QuoteRef: feynRP_1963

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references e-f
what is truth
empirical truth
science as experiment
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scientific method
law of nature
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electromagnetic field
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skepticism about knowledge
quantum mechanics
Newtonian physics
limitations of formalism
infinity and infinitesimal
real numbers and floating point numbers
special relativity


Feynman, R.P., Leighton, R.B., Sands, M., The Feynman Lectures on Physics, mainly mechanics, radiation, and heat, 1, Reading, Massachusetts, Addison-Wesley Publishing, 1963. Google

Other Reference

for pages 22- see (QuoteRef: feynRP_1963x)
for chapters 37 and 38 see (QuoteRef: feynRP_1965)

1-1 ;;Quote: everything we know is an approximation to the complete truth about nature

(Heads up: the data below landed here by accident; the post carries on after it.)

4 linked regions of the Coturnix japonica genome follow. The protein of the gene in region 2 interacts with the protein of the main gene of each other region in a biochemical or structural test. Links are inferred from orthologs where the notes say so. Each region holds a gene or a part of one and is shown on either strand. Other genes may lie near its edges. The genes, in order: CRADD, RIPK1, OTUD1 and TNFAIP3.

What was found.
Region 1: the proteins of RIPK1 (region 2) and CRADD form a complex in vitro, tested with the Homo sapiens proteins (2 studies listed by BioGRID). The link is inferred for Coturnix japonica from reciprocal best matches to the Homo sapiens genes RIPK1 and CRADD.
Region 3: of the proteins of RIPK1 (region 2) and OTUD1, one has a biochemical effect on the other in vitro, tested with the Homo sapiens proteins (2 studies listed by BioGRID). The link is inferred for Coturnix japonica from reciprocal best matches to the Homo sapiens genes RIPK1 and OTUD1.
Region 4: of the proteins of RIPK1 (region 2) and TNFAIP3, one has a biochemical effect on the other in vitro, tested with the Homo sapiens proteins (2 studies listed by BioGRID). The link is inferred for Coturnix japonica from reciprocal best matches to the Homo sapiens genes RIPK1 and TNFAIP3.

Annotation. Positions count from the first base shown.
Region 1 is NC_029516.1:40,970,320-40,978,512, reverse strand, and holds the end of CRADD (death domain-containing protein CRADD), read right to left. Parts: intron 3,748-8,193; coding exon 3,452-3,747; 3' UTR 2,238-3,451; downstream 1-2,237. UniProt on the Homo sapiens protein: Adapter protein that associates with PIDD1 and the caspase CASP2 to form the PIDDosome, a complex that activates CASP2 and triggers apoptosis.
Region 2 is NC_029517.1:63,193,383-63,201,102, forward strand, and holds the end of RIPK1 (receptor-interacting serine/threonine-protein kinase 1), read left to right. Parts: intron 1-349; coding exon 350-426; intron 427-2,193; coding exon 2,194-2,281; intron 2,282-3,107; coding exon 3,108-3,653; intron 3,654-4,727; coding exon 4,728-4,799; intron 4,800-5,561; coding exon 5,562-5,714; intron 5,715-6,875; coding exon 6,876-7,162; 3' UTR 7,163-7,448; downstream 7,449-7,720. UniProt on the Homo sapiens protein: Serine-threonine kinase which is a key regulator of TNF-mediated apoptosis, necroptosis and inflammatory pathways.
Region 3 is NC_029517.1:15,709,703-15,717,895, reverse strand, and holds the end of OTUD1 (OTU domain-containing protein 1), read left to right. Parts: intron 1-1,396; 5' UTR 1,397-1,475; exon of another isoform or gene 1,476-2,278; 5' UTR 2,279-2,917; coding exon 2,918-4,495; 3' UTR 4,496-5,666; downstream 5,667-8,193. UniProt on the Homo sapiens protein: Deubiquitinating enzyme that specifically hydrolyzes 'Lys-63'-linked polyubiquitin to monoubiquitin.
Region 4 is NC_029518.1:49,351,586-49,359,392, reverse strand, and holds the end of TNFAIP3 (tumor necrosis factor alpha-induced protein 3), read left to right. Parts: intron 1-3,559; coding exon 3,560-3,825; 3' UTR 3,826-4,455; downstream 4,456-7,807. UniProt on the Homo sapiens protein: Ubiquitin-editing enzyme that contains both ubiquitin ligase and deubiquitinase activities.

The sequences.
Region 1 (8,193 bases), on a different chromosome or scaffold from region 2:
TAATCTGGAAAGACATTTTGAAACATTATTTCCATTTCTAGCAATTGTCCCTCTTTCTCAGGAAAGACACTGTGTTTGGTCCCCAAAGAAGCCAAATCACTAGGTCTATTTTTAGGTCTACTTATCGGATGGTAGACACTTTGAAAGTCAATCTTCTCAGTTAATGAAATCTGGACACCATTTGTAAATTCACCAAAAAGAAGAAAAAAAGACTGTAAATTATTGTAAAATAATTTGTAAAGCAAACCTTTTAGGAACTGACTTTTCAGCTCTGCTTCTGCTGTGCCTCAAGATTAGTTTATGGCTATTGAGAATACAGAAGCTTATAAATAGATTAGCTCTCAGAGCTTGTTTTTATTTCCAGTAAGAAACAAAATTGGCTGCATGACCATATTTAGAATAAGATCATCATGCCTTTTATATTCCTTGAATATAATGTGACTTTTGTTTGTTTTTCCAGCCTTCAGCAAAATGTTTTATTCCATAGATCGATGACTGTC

1-1 ;;Quote: the defining principle of science is that experiment is the sole judge of scientific truth
1-2 ;;Quote: the atomic hypothesis is the main result of science: all things are made of atoms which move in perpetual motion, attract when a little apart, and repel if squeezed together
1-3 ;;Quote: if an apple is magnified to the size of the earth, its atoms are the size of the original apple
1-3 ;;Quote: a gas in a small box is like a room with a hundred tennis balls bouncing around and bombarding the walls
1-4 ;;Quote: in ice, the atoms vibrate in place; melting occurs when they shake themselves out of place; minimum vibration at absolute zero
1-4 ;;Quote: when water evaporates, the more energetic molecules leave and hence cool what remains; similarly, vapor to water increases the temperature, so blow on water to cool it
1-7 ;;Quote: carbon attracts oxygen much more strongly than carbon and much more strongly than oxygen attracts oxygen; so burning causes great commotion which heats things up
1-8 ;;Quote: key hypothesis: everything is made of atoms, everything that animals do atoms do; the laws of physics should explain everything
1-8+;;Quote: a pile of atoms that are not repetitious like a crystal or liquid might well be human
2-1 ;;Quote: the scientific method consists of observation, reason, and experiment